Bond turnover in the secondary market on the Nairobi Securities Exchange (NSE) fell by 62 per cent in July compared to June due to lower liquidity in the money markets and investors pushing funds into primary market securities.
Data compiled by Kestrel Capital shows that the turnover for the month stood at Sh21.3 billion compared to the Sh55.9 billion worth of trades recorded in June.
The dip in July bond turnover comes against a higher performance in May and June when it stood at Sh55.3 and Sh55.9 billion respectively. As a result of the heightened trading in May and June, the half-year 2016 bonds market turnover outperformed the turnover of a similar period in 2015 by 39 per cent, coming in at Sh263.2 billion versus Sh213.1 billion.
“Bond turnover at the NSE tanked 62 per cent in July 2016 to Sh21.3 billion ($209.4 million) from Sh55.3 billion the month prior. The turnover volumes were largely spread amongst two-year, five-year and 10-year tenors. Corporate bond turnover dipped marginally to Sh28.4 million ($280,000) during the month of July driven by book transfers by fund managers,” said Kestrel Capital in their July fixed-income analysis.
Investment firm Cytonn Investments attributed the lower secondary market turnover to tighter liquidity levels in the market, with the month seeing a rise in the average interbank rate to 4.8 per cent from 3.9 per cent at the end of June.
“This was despite a net liquidity injection of Sh4.7 billion, which was as a result of government payments of S02.2 billion. The increase (in interbank rate) was as a result of the central bank mopping up liquidity from the money market through repos worth Sh52.9 billion, which resulted in low liquidity among banks,” said Cytonn in a market report.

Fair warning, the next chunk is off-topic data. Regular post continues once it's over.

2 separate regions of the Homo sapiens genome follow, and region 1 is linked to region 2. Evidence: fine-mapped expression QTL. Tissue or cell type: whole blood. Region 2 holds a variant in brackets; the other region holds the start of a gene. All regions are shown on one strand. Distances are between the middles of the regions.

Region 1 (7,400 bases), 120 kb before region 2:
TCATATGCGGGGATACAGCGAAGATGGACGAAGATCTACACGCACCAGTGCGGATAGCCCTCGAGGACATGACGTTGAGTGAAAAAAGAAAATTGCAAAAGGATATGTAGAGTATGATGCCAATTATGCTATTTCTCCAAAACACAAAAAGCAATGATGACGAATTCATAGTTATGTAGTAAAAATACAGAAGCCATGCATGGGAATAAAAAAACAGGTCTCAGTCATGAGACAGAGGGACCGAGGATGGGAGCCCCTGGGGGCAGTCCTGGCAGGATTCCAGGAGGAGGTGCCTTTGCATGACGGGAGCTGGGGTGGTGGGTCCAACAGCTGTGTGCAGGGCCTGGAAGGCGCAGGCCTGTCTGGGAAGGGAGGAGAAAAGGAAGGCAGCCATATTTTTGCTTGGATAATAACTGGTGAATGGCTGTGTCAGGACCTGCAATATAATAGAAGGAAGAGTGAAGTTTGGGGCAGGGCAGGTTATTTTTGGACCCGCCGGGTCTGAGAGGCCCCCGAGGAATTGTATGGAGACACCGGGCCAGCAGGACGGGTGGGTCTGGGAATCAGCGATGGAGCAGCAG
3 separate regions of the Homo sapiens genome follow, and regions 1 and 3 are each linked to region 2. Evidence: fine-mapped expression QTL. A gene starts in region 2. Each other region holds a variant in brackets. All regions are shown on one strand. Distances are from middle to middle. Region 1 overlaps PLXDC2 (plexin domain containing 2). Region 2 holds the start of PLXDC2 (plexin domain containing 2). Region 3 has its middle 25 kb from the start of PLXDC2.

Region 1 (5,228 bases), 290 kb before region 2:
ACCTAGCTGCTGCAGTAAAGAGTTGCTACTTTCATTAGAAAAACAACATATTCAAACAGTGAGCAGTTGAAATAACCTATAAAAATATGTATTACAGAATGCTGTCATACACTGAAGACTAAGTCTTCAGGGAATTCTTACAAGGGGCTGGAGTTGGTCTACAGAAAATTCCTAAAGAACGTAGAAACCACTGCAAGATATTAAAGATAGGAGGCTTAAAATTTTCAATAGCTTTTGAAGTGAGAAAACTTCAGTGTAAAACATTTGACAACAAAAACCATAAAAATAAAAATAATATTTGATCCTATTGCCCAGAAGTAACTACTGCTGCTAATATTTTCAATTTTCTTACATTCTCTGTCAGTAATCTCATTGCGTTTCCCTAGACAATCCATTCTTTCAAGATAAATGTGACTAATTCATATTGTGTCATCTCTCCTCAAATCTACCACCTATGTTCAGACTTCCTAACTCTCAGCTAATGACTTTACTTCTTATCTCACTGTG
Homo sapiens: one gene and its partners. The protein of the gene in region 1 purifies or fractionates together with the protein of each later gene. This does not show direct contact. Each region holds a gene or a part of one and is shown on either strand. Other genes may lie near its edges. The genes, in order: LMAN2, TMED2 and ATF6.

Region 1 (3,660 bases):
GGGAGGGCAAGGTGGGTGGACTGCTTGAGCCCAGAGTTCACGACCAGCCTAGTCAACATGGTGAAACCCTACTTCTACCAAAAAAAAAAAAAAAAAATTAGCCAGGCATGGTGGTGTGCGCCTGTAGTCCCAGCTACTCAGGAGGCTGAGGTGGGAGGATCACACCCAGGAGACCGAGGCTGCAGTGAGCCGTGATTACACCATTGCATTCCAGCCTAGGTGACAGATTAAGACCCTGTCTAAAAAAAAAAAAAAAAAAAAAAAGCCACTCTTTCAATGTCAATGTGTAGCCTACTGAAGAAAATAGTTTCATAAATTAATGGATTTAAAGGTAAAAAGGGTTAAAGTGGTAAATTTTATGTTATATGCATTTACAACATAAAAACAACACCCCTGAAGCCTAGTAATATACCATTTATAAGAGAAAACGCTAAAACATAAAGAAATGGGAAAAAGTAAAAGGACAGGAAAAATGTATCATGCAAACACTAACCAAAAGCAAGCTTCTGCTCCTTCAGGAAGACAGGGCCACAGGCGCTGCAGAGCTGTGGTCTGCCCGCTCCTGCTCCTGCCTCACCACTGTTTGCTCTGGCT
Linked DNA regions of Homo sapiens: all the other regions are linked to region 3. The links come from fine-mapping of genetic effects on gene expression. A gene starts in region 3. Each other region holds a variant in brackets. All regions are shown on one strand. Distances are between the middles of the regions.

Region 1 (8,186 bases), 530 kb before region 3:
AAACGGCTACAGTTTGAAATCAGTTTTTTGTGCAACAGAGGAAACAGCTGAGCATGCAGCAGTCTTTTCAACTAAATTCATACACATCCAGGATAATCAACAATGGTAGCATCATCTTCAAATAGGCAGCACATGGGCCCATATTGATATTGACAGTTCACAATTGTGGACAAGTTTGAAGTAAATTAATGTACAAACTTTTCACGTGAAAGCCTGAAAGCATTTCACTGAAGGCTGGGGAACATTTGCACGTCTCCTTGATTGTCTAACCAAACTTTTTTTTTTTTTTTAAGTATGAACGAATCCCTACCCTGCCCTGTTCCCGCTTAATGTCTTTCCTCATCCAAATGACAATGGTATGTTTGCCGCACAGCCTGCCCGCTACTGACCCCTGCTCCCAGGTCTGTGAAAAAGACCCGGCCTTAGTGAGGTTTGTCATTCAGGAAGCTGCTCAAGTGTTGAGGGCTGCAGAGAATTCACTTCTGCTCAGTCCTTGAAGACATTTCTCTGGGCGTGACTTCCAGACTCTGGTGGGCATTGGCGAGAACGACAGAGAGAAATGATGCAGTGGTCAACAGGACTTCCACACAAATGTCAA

On the other hand, primary issues of Treasury bills and bonds took up majority of the available funds for investment during the month, with activity especially high on the 182-day Treasury bill and the five-year Treasury bond.
The Kestrel Capital analysis shows that in total, the government accepted Sh91 billion worth of primary securities out of the S10 billion they had offered, with Sh33.5 billion being in the form of Treasury bonds and Sh57.5 billion in Treasury bills.
The month also saw redemptions worth Sh75 billion, some of which were rolled over in the new debt.
Interest rates on the primary issues climbed progressively during the month, attracting investors who were looking to take advantage of the government’s relatively high borrowing target for the current fiscal year.
On the 91-day paper, the rate rose to 8.3 per cent from seven per cent at the beginning of July, while the rates on the 182-day and 364-day paper rose from 9.4 and 10.5 per cent respectively to 10.7 and 11.4 per cent in July.
Source: The Nation.